Nebraska never relinquished the lead in the fourth, although Duke pulled within one point on multiple occasions, the last coming at 76-75 with 1:19 left. The Huskers' last seven points came at the free throw line, beginning with one from Eliely before Brown hit a pair and Whitish hit the final four to seal the win.

The Huskers survived despite giving up 16 offensive rebounds in the second half, primarily because of Nebraska's tighter grip on the Blue Devil shooters. Duke went 0-for-9 from three-point range in the second half and just 14-of-37 overall from the field after halftime.

Leaonna Odom finished with game highs of 20 points, seven rebounds and four steals for Duke, while Miela Goodchild added 15 points. All-America candidate Haley Gorecki managed 14 points, seven rebounds, four assists and three steals, while Onome Akinbode-James pitched in 13 points and six rebounds for the Blue Devils.

Nebraska will enjoy nine days off from competition before returning to the court to take on Oral Roberts on Saturday, Dec. 14 at Pinnacle Bank Arena. Tip is set for 1 p.m. against the Golden Eagles, with tickets on sale now at

Haanif Cheatham produced his first career double-double Wednesday night for the Nebraska men's basketball team, but Michael Devoe flirted with a triple-double to lead Georgia Tech to a 73-56 victory in a Big Ten/ACC Challenge matchup at McCamish Pavilion in Atlanta.
Cheatham paced the Huskers with 14 points and 11 rebounds, the first double-figure rebounding game of his career. Cam MackJervay Green and Thorir Thorbjarnarson all added 11 points for Nebraska, but the Huskers shot just 32 percent from the field – including 25 percent in the second half – and were 8-of-18 from the free throw line. Nebraska (4-4) also committed a season-high 18 turnovers which led to 18 Yellow Jacket points.
Devoe, the ACC's leading scorer, put up 26 points, eight rebounds and seven assists for Georgia Tech (4-2), reaching the 20-point plateau for the fifth time in six games. Moses Wright added 18 points and nine rebounds for the Yellow Jackets, who trailed by four late in the first half before outscoring Nebraska 21-6 over the final four minutes of the opening period and the first four minutes of the second half to pull away for the win.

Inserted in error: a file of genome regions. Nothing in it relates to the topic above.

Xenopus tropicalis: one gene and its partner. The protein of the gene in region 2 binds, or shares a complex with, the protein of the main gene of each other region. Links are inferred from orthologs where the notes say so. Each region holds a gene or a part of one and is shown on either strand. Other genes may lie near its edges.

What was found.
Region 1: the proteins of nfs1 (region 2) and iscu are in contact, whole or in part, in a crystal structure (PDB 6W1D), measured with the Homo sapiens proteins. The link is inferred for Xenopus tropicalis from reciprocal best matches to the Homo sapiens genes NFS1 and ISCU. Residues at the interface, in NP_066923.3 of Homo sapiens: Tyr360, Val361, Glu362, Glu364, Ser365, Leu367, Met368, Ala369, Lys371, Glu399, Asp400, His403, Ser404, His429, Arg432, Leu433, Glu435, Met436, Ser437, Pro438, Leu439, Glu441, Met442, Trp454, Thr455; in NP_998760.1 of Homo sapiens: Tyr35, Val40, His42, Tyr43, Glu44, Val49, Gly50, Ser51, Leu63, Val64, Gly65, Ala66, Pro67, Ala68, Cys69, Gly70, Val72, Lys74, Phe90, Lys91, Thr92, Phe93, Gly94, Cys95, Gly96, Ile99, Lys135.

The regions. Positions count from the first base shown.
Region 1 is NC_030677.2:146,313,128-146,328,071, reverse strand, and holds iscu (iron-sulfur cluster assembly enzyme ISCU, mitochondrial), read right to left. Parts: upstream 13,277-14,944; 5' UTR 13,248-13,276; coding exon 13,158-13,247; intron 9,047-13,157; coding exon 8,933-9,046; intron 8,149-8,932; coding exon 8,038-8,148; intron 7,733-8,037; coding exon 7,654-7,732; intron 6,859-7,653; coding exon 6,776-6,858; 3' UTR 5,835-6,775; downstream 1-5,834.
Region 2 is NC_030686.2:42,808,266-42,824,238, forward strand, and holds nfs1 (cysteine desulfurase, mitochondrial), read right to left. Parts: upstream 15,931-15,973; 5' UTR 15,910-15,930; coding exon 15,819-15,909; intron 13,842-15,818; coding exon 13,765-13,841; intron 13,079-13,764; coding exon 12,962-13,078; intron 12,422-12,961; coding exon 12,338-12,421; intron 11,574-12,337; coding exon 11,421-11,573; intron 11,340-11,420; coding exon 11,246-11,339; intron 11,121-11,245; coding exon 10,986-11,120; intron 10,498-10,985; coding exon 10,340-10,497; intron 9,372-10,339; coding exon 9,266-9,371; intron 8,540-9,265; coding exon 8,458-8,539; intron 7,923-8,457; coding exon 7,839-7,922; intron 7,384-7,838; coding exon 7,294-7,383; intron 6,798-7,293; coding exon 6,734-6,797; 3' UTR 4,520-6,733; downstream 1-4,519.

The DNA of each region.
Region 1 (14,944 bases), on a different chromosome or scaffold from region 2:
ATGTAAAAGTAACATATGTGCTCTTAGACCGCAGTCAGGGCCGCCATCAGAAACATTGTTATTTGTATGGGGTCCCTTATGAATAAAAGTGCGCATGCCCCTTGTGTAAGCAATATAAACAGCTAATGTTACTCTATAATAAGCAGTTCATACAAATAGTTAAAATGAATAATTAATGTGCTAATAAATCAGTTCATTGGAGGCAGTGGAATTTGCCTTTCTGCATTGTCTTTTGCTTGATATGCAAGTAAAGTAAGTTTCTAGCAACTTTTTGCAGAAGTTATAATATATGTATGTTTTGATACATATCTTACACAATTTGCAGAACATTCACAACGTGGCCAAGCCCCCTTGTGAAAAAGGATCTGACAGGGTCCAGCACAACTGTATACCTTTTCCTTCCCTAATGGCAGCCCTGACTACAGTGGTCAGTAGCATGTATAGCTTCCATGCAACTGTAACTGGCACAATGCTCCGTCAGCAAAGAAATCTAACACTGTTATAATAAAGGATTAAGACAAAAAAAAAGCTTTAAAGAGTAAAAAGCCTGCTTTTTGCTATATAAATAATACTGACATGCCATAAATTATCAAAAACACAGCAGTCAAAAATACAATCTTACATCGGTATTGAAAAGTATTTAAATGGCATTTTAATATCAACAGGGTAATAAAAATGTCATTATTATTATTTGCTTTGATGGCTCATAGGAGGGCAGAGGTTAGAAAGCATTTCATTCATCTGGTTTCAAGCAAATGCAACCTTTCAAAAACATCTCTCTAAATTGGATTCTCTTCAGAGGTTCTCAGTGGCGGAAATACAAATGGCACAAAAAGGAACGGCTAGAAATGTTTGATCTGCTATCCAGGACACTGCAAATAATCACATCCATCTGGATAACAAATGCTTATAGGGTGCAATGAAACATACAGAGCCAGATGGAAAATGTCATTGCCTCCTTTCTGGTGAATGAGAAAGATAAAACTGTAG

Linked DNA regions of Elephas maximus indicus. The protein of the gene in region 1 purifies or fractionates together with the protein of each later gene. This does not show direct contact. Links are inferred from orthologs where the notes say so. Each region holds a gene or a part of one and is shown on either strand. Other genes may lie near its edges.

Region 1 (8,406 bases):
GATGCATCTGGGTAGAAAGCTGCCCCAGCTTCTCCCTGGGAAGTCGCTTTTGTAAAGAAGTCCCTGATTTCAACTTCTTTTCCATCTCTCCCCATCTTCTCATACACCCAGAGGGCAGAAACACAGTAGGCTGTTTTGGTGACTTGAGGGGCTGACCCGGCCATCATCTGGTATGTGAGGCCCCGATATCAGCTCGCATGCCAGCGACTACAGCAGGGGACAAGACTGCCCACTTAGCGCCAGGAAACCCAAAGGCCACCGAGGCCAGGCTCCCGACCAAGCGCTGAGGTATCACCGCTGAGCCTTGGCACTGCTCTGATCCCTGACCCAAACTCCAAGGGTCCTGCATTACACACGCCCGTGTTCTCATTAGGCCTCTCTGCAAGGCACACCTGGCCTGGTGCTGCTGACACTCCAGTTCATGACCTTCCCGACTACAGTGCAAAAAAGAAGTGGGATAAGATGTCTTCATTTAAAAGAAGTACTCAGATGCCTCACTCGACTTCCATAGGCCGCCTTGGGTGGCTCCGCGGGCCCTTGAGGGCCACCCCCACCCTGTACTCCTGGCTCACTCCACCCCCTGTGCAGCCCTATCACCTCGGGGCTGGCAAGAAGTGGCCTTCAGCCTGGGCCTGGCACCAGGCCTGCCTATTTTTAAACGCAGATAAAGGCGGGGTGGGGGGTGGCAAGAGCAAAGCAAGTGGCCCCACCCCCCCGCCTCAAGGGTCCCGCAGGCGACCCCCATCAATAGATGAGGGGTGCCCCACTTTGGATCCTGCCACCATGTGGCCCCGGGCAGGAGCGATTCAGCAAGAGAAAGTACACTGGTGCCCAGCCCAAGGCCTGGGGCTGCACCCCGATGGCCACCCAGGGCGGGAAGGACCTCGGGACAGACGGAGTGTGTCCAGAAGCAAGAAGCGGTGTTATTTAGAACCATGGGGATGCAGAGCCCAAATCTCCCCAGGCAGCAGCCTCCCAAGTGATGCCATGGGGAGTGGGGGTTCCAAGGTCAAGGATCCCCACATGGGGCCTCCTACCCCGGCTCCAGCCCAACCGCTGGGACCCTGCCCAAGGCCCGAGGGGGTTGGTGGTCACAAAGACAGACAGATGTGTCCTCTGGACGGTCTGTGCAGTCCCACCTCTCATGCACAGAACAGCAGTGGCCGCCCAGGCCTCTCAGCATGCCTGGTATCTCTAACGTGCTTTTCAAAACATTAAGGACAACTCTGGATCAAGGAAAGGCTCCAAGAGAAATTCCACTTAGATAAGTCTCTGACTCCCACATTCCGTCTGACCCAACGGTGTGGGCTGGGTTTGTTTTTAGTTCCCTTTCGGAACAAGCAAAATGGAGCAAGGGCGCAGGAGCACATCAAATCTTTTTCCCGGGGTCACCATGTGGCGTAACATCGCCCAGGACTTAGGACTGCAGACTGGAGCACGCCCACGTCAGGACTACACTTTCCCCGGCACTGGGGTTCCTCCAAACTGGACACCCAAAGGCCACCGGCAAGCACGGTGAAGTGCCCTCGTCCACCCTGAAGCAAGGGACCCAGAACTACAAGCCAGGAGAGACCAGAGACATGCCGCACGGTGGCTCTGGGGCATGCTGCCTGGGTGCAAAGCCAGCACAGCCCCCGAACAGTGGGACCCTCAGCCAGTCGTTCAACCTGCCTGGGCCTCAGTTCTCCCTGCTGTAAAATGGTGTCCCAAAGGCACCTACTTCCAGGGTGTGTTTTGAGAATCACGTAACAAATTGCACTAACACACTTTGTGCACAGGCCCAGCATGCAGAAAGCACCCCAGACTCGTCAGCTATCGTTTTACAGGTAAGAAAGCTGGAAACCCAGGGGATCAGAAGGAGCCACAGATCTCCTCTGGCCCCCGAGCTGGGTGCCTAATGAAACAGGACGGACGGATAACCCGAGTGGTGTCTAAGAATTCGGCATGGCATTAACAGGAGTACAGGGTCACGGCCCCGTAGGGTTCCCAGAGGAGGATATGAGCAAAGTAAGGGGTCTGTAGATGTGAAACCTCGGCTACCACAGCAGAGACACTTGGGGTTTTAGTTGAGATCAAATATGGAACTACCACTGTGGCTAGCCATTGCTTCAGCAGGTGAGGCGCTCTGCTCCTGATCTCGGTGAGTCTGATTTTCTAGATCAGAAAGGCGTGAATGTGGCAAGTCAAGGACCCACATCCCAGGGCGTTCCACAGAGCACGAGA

Nebraska trailed by four, 32-28, at the half. The Huskers, who entered the game averaging 11.9 turnovers per game, survived a first half in which they turned the ball over 11 times. Fueled by the turnovers, Georgia Tech used runs of 8-0 and 10-0 to take the four-point lead into the locker room. Cheatham put up eight points and six rebounds to keep the Huskers close, and Thorbjarnarson provided a spark with six points in seven minutes off the bench en route to his career-high 11 points.
Dachon Burke hit 3-pointer on Nebraska's opening possession, but the Huskers missed seven of their next eight shots as Georgia Tech built an 8-5 lead. Nebraska responded with an 8-1 run to grab a 13-9 advantage, but the Huskers then went scoreless for more than five minutes as Georgia Tech scored eight straight points to pull in front 17-13 at the midway mark of the half.
Thorbjarnarson ended a scoreless drought of more than four minutes with a basket, and he sparked Nebraska with six points and drew a pair of charges during a 13-5 run that put the Huskers in front 26-22 with four minutes remaining in the half. But after back-to-back Thorbjarnarson baskets gave the Huskers their biggest lead, Georgia Tech scored 10 straight points to take a six-point lead, before Cheatham ended another four-minute scoring drought for the Huskers with a layup just before the first-half buzzer.
After Georgia Tech closed the first half on a 10-2 run, the Yellow Jackets opened the second half on an 11-4 spurt as the Huskers struggled to score. Green knocked down a 3-pointer to begin the half, but Nebraska missed its next 10 shots and converted only 4-of-10 free throws as Georgia Tech built its first double-digit lead at 43-32 four minutes into the half.